Yes, it’s a backpack. While loaded riding with a rack and panniers has its benefits, I’ve started to rethink what exactly I have to bring on the ride to the office, and a backpack is hard to beat for sheer get-up-and-go, especially with light loads. Panniers are awkward to handle when off the bike, and dismounting/remounting the rear rack each weekend does get old after a while.

Best of all, it made me do a double-take and ask…“It’s a Samsonite?” While renowned for attache cases and hard-shell luggage, I had one of their early backpacks; it was devoid of all style or appeal, basically a big squarish thing you strapped on your back, looking like 1/3 of a Deliveroo box. Yet more than ten years later, here is a Samsonite backpack that I actually like.

Packed as full as possible.

FEATURES

  • 24 L rated capacity
  • Weight: 800 g
  • Material: Polyurethane-coated 600 x 600 denier polyester, weather-resistant
  • Padded laptop compartment, fits a 15.6″ laptop maximum
  • Integrated tablet pocket, fits a 10.1″ tablet maximum
  • Ergonomic straps and adjustable sternum strap
  • Integrated ID tag
  • Deployable mesh bottle holder, stores in side pocket

IMPRESSIONS

Confession time: I’m a sucker for the yellow-and-black colorway. The moment I saw this hanging on the store shelf in Paris, I was instantly reminded of a similar backpack I had in college…one that I also remember got dirty way too easily.

Fortunately, the Paradiver stands up better to scuffs, easily dispatched with soap and some wiping. Its external shell is similar to the tarpaulin of my Vincita panniers, just softer and a bit more “premium” feeling. A short but torrential rain shower proved it has much better water resistance than my longtime mainstay, the venerable Deuter Giga. I’m under no illusions that it will outperform my panniers, though. As beefed-up and gasket-equipped as they may seem here, zippers are often the weak link, and they are the first points of water ingress.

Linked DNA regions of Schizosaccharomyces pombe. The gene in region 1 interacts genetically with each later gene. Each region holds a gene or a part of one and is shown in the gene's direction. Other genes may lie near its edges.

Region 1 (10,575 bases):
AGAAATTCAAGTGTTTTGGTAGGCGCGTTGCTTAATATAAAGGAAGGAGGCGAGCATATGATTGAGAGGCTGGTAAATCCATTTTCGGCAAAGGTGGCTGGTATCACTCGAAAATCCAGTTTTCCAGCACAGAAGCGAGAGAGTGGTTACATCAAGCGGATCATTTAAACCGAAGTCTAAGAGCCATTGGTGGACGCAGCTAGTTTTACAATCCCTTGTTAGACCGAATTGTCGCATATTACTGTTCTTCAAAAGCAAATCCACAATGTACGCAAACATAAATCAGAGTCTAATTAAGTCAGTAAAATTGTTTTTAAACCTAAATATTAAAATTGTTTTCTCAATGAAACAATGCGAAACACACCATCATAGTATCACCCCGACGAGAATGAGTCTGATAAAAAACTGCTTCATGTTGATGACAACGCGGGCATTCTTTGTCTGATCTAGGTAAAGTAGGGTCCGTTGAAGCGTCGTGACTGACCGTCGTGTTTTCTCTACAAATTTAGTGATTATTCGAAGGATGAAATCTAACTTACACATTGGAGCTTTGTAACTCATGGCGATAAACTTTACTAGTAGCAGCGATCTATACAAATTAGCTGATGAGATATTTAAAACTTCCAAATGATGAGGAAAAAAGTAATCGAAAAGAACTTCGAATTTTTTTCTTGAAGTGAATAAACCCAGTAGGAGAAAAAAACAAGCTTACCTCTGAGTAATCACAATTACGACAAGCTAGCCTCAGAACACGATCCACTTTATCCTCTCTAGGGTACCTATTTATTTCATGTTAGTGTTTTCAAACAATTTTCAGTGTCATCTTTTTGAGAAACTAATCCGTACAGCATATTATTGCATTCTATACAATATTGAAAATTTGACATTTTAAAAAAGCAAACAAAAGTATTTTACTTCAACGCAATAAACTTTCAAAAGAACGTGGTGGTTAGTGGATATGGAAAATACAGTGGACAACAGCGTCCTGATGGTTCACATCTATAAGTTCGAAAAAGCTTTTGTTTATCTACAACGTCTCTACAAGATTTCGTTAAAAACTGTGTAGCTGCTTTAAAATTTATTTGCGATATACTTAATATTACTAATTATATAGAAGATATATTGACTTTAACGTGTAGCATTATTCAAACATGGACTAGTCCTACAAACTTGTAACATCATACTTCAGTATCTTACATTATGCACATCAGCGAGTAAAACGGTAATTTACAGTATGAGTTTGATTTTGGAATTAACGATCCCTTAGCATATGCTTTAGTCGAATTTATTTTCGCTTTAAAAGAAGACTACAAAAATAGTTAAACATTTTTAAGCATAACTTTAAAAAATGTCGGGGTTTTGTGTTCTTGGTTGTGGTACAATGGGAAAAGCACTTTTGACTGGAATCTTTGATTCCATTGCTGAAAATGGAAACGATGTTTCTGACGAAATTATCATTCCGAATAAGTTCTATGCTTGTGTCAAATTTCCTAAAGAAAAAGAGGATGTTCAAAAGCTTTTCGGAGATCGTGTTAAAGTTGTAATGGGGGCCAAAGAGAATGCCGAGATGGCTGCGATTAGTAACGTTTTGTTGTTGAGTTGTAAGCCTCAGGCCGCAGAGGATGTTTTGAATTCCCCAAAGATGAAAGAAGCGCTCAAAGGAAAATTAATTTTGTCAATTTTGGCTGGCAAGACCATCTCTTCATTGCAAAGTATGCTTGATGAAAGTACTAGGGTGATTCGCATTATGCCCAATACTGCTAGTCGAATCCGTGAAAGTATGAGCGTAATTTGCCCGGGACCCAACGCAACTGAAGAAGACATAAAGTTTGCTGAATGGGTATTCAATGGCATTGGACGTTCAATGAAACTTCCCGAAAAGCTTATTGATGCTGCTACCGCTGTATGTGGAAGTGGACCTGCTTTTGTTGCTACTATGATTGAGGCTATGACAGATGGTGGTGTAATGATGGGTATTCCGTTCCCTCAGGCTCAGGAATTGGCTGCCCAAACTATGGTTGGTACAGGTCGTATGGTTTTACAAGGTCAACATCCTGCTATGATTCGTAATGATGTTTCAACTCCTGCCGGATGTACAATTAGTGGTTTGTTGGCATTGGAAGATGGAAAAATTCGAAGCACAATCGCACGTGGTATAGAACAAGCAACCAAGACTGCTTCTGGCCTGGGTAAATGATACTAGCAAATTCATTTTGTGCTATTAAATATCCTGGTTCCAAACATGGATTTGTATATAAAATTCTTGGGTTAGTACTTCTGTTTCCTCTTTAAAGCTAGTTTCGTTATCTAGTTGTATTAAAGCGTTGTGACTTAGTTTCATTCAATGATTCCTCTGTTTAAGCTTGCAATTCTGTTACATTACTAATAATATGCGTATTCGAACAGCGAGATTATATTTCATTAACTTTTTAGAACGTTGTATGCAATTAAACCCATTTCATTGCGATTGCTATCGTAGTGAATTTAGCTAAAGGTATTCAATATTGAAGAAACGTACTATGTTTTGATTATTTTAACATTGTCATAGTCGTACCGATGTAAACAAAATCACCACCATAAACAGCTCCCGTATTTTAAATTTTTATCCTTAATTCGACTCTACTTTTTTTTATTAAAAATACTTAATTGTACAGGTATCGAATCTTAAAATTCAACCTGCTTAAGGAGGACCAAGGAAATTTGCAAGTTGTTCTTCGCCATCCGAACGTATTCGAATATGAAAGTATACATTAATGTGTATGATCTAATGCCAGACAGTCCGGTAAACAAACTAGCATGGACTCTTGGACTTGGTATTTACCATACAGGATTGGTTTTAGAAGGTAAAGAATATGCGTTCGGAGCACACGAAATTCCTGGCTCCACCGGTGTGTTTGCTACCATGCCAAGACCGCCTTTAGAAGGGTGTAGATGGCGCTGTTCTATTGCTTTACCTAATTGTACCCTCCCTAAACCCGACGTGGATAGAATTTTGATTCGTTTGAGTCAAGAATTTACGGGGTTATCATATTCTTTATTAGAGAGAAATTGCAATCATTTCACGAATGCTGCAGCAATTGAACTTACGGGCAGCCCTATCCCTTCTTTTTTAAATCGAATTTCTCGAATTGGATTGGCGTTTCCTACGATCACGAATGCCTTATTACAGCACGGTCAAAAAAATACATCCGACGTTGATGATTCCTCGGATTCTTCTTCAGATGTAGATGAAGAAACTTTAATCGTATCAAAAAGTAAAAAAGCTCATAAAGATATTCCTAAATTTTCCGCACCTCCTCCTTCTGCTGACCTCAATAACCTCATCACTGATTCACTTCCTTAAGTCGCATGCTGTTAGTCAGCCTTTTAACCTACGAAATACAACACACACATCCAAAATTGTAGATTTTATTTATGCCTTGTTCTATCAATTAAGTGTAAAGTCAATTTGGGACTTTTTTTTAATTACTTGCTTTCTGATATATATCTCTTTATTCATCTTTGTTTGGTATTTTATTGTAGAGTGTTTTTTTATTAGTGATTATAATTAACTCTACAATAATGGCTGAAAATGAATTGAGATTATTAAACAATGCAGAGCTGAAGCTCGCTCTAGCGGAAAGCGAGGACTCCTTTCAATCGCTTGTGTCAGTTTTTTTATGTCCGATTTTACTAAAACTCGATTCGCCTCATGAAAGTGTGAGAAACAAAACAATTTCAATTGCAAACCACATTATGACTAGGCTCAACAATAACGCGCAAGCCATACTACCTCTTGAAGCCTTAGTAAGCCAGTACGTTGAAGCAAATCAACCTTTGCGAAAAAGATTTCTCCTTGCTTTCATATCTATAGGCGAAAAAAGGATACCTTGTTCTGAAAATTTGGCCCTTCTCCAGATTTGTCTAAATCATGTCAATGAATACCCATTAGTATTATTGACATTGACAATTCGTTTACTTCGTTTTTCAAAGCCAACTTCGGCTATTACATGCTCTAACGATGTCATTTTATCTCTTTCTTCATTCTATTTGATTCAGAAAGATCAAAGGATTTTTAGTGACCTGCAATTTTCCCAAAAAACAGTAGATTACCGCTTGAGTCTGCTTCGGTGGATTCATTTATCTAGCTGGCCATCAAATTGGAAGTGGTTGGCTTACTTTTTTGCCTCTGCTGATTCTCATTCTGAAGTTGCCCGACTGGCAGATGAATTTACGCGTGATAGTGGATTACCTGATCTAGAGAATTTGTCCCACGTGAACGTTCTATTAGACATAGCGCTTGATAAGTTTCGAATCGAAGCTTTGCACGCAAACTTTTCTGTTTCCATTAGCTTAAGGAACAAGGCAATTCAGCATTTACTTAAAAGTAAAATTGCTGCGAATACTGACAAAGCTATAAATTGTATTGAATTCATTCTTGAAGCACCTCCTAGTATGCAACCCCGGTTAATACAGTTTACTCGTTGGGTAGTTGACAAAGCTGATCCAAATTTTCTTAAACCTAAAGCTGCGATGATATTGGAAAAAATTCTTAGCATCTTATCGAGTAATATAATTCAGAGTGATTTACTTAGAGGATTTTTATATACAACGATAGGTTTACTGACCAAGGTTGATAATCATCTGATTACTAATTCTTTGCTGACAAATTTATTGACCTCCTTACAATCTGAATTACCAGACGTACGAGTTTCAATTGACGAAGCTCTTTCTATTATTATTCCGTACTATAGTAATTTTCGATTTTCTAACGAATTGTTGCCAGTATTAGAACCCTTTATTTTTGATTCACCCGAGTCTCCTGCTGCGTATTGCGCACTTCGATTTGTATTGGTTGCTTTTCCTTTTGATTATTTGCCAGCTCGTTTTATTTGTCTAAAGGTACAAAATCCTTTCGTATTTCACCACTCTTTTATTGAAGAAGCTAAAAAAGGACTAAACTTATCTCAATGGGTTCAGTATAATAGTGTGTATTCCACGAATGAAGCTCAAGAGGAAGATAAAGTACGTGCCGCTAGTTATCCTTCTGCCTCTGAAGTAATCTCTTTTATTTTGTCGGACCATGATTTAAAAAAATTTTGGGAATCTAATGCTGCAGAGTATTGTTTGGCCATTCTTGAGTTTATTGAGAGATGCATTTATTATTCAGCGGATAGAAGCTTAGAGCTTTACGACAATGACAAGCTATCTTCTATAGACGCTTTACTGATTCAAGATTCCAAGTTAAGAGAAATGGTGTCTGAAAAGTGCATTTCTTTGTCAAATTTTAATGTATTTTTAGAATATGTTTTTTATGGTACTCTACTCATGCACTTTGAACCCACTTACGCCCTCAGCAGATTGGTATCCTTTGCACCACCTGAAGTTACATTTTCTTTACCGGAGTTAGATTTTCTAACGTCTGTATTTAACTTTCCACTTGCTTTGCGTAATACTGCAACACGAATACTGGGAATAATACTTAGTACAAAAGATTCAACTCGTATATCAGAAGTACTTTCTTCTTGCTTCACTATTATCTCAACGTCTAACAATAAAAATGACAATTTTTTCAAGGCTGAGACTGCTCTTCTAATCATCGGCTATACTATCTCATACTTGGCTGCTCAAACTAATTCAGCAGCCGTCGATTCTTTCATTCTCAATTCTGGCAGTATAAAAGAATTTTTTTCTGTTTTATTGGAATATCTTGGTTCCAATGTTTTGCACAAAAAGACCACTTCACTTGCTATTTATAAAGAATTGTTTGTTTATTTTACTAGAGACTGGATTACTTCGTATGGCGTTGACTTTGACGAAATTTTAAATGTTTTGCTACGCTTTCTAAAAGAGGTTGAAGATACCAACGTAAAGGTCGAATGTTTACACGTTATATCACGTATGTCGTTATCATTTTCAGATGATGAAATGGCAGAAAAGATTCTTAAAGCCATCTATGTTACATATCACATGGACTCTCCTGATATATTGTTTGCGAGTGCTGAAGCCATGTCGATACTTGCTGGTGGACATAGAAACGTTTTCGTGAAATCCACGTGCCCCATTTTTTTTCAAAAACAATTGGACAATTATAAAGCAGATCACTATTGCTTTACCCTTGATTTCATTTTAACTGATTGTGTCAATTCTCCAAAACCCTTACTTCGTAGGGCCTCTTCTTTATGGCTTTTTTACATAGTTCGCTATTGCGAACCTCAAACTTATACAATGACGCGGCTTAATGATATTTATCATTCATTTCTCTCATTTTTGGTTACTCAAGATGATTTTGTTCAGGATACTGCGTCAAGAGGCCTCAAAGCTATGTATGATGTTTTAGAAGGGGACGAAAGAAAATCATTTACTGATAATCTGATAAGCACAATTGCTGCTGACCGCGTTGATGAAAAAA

The main zippers have this full-length gasket material which probably aids water resistance, if only by a little. The top zipper’s pulls have a loop for a small pad lock.

Packed as full as possible. The tapering design does mean the Paradiver Light L+ doesn’t lend itself well to overstuffing.

Compared to the boxy Giga, this largest “L-Plus” iteration of the Paradiver Light gives up 4 L of outright capacity, and the tapering shape cuts into the interior volume somewhat. Yet, despite doing away with a full hip strap, the Paradiver Light feels better to walk and ride with when laden, especially when the straps are bound together by the sternum strap. The load feels much closer to your center of gravity, improving the load distribution over shoulders and chest.

A 14″ Lenovo ThinkPad T430 laptop in the main compartment. There’s enough slack to fit laptops up to 15.6″. Note the tablet pocket and zipped mesh inner pocket in front.

Save for the corners sometimes getting in the way of the main zipper, the Paradiver Light swallows my 15.6″ laptop fine. A pocket in front of it handles tablet duty, and both are cinched down by an elastic band with Velcro at the end. The padding on the wearer’s back also serves as protection for the laptop. I like that it doesn’t scream “hello world I’m a laptop bag!” when it’s perfectly capable of carrying one.